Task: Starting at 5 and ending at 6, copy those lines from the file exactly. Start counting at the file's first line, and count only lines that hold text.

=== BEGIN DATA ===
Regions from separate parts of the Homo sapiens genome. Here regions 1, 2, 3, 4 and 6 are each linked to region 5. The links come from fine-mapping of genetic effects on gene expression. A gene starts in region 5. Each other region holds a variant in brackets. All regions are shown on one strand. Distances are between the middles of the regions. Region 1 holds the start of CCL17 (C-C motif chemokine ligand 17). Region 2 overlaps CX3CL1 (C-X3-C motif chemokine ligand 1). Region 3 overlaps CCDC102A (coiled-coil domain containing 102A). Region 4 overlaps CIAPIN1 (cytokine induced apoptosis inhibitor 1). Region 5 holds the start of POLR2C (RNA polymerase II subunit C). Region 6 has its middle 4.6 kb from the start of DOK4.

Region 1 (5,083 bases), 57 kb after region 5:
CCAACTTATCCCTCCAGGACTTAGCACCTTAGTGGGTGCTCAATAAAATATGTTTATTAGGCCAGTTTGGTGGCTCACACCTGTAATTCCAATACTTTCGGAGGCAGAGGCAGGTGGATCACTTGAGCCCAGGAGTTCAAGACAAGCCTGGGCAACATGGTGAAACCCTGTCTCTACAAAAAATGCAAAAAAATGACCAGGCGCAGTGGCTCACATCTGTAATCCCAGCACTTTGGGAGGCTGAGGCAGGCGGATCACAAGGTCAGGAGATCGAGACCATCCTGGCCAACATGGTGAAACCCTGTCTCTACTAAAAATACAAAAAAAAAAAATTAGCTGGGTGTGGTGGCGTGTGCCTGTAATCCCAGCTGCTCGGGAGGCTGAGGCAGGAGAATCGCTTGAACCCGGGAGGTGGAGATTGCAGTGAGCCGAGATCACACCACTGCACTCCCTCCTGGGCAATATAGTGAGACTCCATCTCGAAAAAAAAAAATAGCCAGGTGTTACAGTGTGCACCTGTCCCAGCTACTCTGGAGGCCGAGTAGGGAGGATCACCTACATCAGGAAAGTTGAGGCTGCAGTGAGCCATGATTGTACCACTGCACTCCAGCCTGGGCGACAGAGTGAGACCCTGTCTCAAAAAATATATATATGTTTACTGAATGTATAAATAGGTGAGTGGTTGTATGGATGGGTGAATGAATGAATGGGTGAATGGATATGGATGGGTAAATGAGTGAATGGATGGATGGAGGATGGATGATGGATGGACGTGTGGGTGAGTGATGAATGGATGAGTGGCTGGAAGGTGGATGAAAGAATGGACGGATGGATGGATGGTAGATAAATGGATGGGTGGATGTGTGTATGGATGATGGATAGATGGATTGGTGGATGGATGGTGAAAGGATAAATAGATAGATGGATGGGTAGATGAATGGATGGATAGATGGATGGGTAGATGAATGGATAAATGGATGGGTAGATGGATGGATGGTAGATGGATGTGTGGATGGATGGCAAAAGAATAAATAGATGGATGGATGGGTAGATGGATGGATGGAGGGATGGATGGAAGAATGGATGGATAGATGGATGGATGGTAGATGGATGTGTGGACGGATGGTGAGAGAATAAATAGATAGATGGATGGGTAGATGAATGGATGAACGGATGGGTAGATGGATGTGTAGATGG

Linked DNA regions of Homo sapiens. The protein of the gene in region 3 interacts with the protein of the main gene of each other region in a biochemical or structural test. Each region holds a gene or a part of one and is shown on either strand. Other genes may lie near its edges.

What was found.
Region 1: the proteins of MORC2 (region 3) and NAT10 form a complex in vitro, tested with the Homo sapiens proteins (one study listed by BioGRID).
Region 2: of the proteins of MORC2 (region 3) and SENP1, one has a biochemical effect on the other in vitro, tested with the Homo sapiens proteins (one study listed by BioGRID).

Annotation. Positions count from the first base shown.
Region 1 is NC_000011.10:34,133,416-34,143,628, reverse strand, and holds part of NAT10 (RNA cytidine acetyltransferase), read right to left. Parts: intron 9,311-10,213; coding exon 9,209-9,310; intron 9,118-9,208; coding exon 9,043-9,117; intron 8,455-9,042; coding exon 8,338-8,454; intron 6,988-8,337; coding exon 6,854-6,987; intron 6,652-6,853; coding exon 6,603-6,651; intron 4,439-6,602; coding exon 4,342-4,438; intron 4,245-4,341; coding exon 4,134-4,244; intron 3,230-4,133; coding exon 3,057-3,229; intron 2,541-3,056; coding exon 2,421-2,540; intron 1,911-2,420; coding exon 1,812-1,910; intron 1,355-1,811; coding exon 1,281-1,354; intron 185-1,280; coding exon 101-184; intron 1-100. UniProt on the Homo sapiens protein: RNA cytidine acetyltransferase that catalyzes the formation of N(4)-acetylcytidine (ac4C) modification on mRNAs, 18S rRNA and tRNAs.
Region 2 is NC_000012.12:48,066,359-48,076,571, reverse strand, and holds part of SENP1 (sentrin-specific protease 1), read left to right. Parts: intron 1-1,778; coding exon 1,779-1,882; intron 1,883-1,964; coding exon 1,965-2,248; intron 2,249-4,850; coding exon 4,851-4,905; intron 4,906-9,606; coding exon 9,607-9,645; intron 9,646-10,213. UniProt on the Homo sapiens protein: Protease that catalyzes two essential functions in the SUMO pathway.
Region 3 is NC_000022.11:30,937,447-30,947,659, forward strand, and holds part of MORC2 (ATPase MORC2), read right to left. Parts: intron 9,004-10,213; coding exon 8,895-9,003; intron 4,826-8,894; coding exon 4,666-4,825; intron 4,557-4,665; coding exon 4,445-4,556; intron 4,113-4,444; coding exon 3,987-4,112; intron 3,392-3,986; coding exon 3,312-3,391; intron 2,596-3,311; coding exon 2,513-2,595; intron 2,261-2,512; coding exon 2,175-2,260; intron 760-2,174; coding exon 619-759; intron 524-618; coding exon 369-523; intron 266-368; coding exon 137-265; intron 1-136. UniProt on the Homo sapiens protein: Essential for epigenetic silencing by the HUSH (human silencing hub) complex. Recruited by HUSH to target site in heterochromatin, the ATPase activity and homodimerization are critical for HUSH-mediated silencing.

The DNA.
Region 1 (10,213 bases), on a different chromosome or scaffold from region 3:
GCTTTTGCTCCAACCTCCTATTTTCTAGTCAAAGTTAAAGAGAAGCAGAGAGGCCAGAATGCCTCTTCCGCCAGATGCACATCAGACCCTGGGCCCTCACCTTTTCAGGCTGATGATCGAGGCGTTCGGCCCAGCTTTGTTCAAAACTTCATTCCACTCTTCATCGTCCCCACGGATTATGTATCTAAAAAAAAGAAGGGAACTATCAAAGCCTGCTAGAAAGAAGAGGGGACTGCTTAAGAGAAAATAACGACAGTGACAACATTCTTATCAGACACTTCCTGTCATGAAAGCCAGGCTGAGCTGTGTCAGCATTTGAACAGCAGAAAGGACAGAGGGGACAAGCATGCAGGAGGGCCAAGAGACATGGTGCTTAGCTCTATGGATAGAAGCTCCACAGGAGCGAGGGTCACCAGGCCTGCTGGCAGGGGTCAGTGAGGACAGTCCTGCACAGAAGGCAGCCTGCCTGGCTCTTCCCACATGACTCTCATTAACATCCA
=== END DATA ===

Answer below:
What was found.
Region 1: the proteins of MORC2 (region 3) and NAT10 form a complex in vitro, tested with the Homo sapiens proteins (one study listed by BioGRID).